The U.S. and the slave trade in Cuba

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“Across the United States, museums, monuments and historical sites devoted to slavery have become flashpoints in a national dialogue on issues of race and inequality. Cuba should be a part of this conversation, because Cuban slavery and the illegal slave trade helped to create the United States.”


This is the proposal of historian Stephen Chambers, author of the book No God but Gain: The Untold Story of Cuban Slavery, the Monroe Doctrine, and the Making of the United States (Verso, September 8, 2015).


In the early Republic, American statesmen including every U.S. president from Thomas Jefferson to John Quincy Adams, worked doggedly to protect the existence of slavery. They made Cuban slavery and the outlawed slave trade, a foundation for national development and expansion of the United States. This set the stage for a boom in cotton production and decades of interdependent, ultimately fractious, economic growth that would trigger the U.S. Civil War.


According to Chambers, now that the U.S. and Cuba have reestablished diplomatic relations and are working toward the normalization of their ties “shining a light on this shared legacy can help both nations begin again.”


Today, 150 years after the end of the Civil War, so many of slavery’s scars are still visible, particularly in the South. We must also remember America’s all-but-forgotten ties to slavery in a deeper south – Cuba. It is time to acknowledge the U.S. role in Cuba’s slave trade and the Monroe Doctrine’s real purpose.


There were more than 300 years of horrors that slavery and the slave trade brought to Cuba, described Chambers.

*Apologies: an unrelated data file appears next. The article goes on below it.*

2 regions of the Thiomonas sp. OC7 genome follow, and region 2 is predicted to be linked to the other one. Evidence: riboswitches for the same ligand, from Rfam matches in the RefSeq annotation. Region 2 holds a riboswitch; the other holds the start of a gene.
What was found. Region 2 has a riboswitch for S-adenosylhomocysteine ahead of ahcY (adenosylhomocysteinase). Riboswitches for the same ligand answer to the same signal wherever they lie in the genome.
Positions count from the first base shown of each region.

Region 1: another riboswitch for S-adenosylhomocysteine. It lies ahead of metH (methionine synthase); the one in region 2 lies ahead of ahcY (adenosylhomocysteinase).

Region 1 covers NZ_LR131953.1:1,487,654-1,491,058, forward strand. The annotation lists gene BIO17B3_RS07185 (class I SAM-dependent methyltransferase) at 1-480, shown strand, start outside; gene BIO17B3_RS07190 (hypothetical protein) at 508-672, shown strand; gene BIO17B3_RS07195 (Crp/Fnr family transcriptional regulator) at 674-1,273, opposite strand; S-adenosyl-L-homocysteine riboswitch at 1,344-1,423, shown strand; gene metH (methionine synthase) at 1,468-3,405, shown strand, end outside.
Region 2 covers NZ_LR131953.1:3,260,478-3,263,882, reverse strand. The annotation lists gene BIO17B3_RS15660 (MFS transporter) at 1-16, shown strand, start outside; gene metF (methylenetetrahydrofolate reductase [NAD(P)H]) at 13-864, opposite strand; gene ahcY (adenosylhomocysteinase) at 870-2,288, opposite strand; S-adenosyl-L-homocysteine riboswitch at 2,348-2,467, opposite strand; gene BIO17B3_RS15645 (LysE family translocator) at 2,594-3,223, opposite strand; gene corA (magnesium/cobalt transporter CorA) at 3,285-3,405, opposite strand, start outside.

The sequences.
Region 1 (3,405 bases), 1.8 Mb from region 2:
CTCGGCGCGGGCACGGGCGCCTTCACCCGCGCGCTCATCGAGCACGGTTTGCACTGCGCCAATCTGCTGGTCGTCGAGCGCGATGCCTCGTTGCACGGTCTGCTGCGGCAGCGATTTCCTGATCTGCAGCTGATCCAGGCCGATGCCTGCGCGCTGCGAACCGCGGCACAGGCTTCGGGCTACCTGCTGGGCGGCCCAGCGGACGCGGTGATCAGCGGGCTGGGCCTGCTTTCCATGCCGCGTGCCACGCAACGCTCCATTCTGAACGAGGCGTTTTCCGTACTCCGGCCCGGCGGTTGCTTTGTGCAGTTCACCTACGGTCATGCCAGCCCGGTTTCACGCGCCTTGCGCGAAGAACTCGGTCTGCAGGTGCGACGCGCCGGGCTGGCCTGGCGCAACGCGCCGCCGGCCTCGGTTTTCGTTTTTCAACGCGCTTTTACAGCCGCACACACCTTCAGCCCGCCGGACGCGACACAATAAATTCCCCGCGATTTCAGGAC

The life expectancy of enslaved Africans from the time of their arrival in Cuba was often calculated in single digits. These catastrophic mortality rates meant that Cuban slavery depended on the slave trade.


Although the U.S. and England banned the slave trade in 1808, fully 85 percent (759,669) of the slaves to be transported to Cuba were brought after the U.S. ban. By this time, Americans had decided that Cuban slavery made good economic sense and were actively intensifying their participation in the regime.


After the American Revolution, the young United States was deeply in debt and on the verge of a rapid expansion of the cotton frontier. But the U.S. merchants who ran the nation’s banks and insurance companies could only provide agricultural loans with a reliable source of specie (gold and silver), and sugar and coffee to back their notes and offset trade deficits with the financial centers of Europe.


If coffee, sugar and specie unlocked the doors of European and Asian markets for U.S. investors, slave ships were their key.


This is why, despite the spread of anti-slavery sentiment and abolitionism on both sides of the Atlantic, despite numerous laws and treaties passed to curb the slave trade, and despite the dispatch of naval squadrons to patrol the coasts of Africa and the Americas, the slave trade did not end in 1808.


In fact, in many later years it intensified, and economic policies of free trade often worked in tandem with the expansion of slavery. The dismantling of trade restrictions –often framed as striking a blow for emancipation– actually strengthened slavery in Cuba and throughout the hemisphere.


U.S. foreign policy protected the expansion of Cuban slavery. The famous declaration of President James Monroe in 1823 –known as the Monroe Doctrine– purported to ban Europeans from the hemisphere and would later be heralded as a cornerstone in U.S. diplomacy for generations. At the time of its formulation, however, it was intended to prevent British meddling in the illegal slave trade by Americans with personal interests in the massive expansion of Cuban slavery.


By the 1820s, Cuba had become the second-largest trading partner of the United States and the largest sugar producer in the world. American investors, policymakers and merchants –including many from the U.S. North– were involved in every aspect of this development. Some Americans even became expatriate owners and operators of Cuban plantations themselves. Many others were linked in various ways to businesses based on slavery in Cuba, asserts Stephen Chambers.


October 10, 2015.


- Manuel E. Yepe


A CubaNews translation. Edited by Walter Lippmann.
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